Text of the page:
Residential vs Commercial Air Conditioning: What’s the Difference?

Air conditioning units have been commonplace in commercial settings all over the UK for many years, but now their popularity is rising in residential properties too. Homeowners are looking for air conditioning units to keep their homes cool and comfortable throughout the warm summer months. For many, these units are now just as important as boilers are during the winter.

If you’re thinking of installing air conditioning in your home or business, start by looking into the huge range of different options available. There are so many different types of air conditioning units to choose from, all of which have been designed with specific purposes in mind.

One of the main distinctions in air conditioning units is whether they’ve been created for commercial or residential use. There are several differences that will apply to air conditioning systems designed for these particular uses, so it’s a good idea to read up on the differences before you decide which unit would be best for you.

The Differences Between Residential and Commercial Air Conditioning Units

The work that residential and commercial air conditioning units are required to do is quite different. That’s why the units tend to have particular properties that are specifically suited to the job they’re intended for. Take a look at some of the key differences between residential and commercial air conditioning units to learn more about what sets these two options apart.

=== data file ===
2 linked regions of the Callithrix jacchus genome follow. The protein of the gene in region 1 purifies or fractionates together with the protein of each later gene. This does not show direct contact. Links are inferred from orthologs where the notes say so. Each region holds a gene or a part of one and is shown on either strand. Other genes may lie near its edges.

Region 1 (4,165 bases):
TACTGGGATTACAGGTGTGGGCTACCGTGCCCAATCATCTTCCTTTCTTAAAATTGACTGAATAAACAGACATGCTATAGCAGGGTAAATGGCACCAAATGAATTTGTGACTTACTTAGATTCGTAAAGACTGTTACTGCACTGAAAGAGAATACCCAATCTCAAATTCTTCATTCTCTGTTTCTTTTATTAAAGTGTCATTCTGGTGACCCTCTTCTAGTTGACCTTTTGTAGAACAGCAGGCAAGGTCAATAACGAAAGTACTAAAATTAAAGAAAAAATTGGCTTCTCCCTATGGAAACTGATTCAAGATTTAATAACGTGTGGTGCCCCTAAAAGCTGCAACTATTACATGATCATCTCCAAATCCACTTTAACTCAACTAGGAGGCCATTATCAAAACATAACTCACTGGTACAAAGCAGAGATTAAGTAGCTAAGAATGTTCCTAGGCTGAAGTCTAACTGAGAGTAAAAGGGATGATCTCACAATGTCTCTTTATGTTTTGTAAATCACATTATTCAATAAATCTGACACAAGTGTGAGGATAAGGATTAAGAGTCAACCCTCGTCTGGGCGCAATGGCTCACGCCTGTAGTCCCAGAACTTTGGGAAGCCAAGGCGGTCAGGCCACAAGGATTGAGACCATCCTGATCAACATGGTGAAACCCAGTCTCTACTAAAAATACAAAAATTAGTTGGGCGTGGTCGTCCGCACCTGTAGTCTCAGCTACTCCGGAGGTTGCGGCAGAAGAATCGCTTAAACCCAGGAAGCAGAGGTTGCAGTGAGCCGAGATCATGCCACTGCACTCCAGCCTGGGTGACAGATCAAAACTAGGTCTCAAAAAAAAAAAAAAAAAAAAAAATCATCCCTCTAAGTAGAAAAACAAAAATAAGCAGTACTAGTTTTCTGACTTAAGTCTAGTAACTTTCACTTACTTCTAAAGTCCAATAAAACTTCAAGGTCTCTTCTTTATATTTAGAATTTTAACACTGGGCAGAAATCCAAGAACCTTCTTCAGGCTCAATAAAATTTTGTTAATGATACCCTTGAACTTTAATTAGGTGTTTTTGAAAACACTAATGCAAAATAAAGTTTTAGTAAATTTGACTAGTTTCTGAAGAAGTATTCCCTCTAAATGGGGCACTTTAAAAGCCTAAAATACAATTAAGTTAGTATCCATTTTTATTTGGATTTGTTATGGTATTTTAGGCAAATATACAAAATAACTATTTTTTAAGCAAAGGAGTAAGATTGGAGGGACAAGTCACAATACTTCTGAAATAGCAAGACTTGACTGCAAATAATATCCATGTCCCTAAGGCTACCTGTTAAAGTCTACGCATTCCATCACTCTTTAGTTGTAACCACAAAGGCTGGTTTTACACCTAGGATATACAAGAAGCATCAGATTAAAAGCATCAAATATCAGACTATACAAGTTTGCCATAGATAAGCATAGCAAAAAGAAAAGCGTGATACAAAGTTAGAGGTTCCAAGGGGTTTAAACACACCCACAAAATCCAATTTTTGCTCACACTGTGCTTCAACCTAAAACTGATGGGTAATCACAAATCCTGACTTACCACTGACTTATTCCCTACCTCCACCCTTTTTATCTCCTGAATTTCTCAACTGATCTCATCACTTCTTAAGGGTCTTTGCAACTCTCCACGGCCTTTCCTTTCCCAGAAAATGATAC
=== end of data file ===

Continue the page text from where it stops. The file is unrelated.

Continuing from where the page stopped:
Power Requirements

If air conditioning is being used in a commercial setting, it will usually need to cool a far larger space. It might also need to connect with other systems to control heat and humidity.

The average size of a commercial property in the UK exceeds the average size of a home by a considerable amount. As a result, commercial air conditioning units will almost always need to be much more powerful than their residential counterparts. So, power is one of the first things to look out for when deciding which air conditioning unit would be best for you.

If you’re cooling a large, commercial property and you need to keep all rooms at a consistent temperature no matter what the weather is doing, power will be a priority. The most powerful units will be capable of keeping the whole building as cool as you like, so that staff and customers will always be comfortable.

If you’re planning a purchase for your own home, you won’t need as much power to keep all rooms cool. Shopping for units with a lower power capacity will enable you to access more cost-effective options, all of which will be more than capable of fulfilling the role you need them to.

Space Constraints

The location of an air conditioning unit tends to vary in commercial and residential properties. If a building has a commercial use, it’s far more common for the air conditioning unit to be located on the roof of the building. By contrast, air conditioning units in residential properties are usually situated within the house, where they can be more easily accessed by homeowners. There are numerous reasons for this, but space constraints of course play a role.